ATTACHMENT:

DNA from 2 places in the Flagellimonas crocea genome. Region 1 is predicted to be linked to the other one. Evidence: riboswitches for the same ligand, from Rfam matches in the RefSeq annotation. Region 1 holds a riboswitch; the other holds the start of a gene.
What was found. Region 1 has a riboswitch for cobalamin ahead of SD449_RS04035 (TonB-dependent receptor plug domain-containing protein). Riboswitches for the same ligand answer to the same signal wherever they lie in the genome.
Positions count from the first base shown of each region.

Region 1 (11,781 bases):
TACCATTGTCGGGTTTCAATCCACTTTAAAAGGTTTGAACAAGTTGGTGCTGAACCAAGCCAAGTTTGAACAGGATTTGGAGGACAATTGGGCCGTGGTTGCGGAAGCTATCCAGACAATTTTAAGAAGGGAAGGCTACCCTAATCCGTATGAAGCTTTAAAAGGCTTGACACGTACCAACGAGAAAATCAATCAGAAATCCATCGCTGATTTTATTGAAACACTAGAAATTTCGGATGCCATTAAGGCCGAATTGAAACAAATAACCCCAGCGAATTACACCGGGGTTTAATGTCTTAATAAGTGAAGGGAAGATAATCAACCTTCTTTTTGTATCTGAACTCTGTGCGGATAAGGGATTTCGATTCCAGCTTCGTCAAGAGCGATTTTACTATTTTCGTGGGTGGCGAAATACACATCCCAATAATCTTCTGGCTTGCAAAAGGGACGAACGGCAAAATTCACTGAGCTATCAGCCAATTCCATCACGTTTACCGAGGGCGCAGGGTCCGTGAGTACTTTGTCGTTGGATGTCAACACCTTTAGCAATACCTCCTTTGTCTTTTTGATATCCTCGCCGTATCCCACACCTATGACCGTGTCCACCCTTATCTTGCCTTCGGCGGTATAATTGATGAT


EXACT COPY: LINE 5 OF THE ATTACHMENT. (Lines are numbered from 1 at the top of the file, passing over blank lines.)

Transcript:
TACCATTGTCGGGTTTCAATCCACTTTAAAAGGTTTGAACAAGTTGGTGCTGAACCAAGCCAAGTTTGAACAGGATTTGGAGGACAATTGGGCCGTGGTTGCGGAAGCTATCCAGACAATTTTAAGAAGGGAAGGCTACCCTAATCCGTATGAAGCTTTAAAAGGCTTGACACGTACCAACGAGAAAATCAATCAGAAATCCATCGCTGATTTTATTGAAACACTAGAAATTTCGGATGCCATTAAGGCCGAATTGAAACAAATAACCCCAGCGAATTACACCGGGGTTTAATGTCTTAATAAGTGAAGGGAAGATAATCAACCTTCTTTTTGTATCTGAACTCTGTGCGGATAAGGGATTTCGATTCCAGCTTCGTCAAGAGCGATTTTACTATTTTCGTGGGTGGCGAAATACACATCCCAATAATCTTCTGGCTTGCAAAAGGGACGAACGGCAAAATTCACTGAGCTATCAGCCAATTCCATCACGTTTACCGAGGGCGCAGGGTCCGTGAGTACTTTGTCGTTGGATGTCAACACCTTTAGCAATACCTCCTTTGTCTTTTTGATATCCTCGCCGTATCCCACACCTATGACCGTGTCCACCCTTATCTTGCCTTCGGCGGTATAATTGATGAT